CPM Files Complaints for LIBOR Interest Rate Manipulation for UC Regents, City of Houston & Other Public Entities
Lawsuits were filed today by California cities, counties, and related public entities that suffered financial damages from the manipulation of the interest rates on their investments by the banks that set the benchmark rate known as the London Interbank Offered Rate, or “LIBOR.” The lawsuits were filed in Federal Courts in the Northern District (San Francisco), Central District (Los Angeles), and Southern District of California (San Diego) by Cotchett, Pitre & McCarthy, LLP against more than twenty current and former financial institutions that set LIBOR, including Barclays, UBS, Bank of America, JP Morgan, and Citigroup
LIBOR is a Global Benchmark Interest Rate
CP&M represents numerous cities, counties, and public entities in the LIBOR Litigation, an antitrust action against more than twenty major financial institutions that are current or former members of the British Bankers Association (BBA) that participate in setting the London Interbank Offered Rate (“LIBOR”). “LIBOR” refers generically to the interest rate at which these LIBOR member banks are able to borrow funds from other member banks in the London interbank market. In other words, LIBOR represents the rate at which the world’s most preferred borrowers are able to borrow money. For the rest of the world, LIBOR is the world’s most widely used base or benchmark rate used for setting short-term interest rates on a wide range of financial instruments and investments.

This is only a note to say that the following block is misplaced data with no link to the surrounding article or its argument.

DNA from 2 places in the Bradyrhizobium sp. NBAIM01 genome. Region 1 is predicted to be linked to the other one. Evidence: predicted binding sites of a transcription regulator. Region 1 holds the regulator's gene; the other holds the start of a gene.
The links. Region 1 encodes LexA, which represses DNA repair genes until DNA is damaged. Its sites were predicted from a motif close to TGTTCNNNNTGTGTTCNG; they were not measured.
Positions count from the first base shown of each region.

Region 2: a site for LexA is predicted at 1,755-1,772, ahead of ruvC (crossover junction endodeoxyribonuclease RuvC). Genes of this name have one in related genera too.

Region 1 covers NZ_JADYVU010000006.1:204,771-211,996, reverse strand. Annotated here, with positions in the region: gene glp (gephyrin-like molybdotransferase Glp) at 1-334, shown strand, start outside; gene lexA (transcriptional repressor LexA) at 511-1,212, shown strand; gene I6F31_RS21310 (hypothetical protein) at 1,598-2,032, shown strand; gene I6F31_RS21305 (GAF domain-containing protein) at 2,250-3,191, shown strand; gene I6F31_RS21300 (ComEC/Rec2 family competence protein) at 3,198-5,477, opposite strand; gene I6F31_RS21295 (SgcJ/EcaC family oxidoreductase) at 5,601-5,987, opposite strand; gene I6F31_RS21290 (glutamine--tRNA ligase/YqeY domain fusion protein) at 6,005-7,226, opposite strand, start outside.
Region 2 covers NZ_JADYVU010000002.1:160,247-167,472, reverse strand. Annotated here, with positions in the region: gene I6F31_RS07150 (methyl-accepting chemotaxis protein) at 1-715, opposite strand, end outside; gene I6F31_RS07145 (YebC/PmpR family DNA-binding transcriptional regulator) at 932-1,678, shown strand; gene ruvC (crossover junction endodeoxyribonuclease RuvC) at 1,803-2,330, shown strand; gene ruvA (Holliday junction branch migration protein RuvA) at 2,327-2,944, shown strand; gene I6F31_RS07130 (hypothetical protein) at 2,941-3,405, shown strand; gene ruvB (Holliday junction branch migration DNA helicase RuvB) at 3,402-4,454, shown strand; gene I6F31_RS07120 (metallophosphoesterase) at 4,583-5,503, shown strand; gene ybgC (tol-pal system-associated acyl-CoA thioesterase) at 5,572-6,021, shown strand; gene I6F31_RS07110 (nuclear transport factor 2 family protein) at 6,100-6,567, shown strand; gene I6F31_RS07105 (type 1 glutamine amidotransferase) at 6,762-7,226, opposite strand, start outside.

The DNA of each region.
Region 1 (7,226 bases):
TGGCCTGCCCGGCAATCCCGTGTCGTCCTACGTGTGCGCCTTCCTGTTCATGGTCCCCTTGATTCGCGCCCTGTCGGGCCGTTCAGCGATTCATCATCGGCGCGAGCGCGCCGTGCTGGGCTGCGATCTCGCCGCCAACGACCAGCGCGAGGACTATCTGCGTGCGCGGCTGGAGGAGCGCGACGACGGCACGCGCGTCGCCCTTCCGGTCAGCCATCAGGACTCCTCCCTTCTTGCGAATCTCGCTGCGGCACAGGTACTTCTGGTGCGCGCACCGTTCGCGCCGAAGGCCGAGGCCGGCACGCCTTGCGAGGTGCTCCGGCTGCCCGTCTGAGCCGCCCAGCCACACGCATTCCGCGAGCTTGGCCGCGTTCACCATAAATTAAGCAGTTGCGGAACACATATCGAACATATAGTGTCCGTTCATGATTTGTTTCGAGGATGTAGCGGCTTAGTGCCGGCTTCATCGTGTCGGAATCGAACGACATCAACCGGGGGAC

Global Manipulation of LIBOR
LIBOR rates are set daily after each LIBOR member bank reports to the BBA the interest rate it might pay to borrow funds from other member banks. The BBA issues a daily LIBOR rate derived from a filtered average of these reported rates. An alternative benchmark rate includes U.S. Treasury rates. The complaint alleges that the LIBOR member banks violated federal and state antitrust laws by engaging in a conspiracy to manipulate LIBOR interest rates upon which a multitude of municipal financial instruments are set. Because the rate reported by a LIBOR member bank is also indicative of the bank’s credit worthiness (i.e., the lower the reported borrowing rate, the higher the perceived credit worthiness), LIBOR member banks had an incentive to coordinate their respective reported borrowing rates with each other. As a result of the member banks’ conduct, the complaint alleges that public entities paid artificially high rates and/or received artificially depressed rates of returns on their financial instruments or investments, and also incurred unreasonable and excessive fees and costs for these transactions.
The Defendant LIBOR member banks include Bank of America, Barclays, Rabobank, Credit Suisse, UBS, JP Morgan Chase, Citibank, and Royal Bank of Canada. According to Barclays, LIBOR was manipulated high and low between 2005 and 2010, but the rampant suppression of LIBOR occurred in 2008.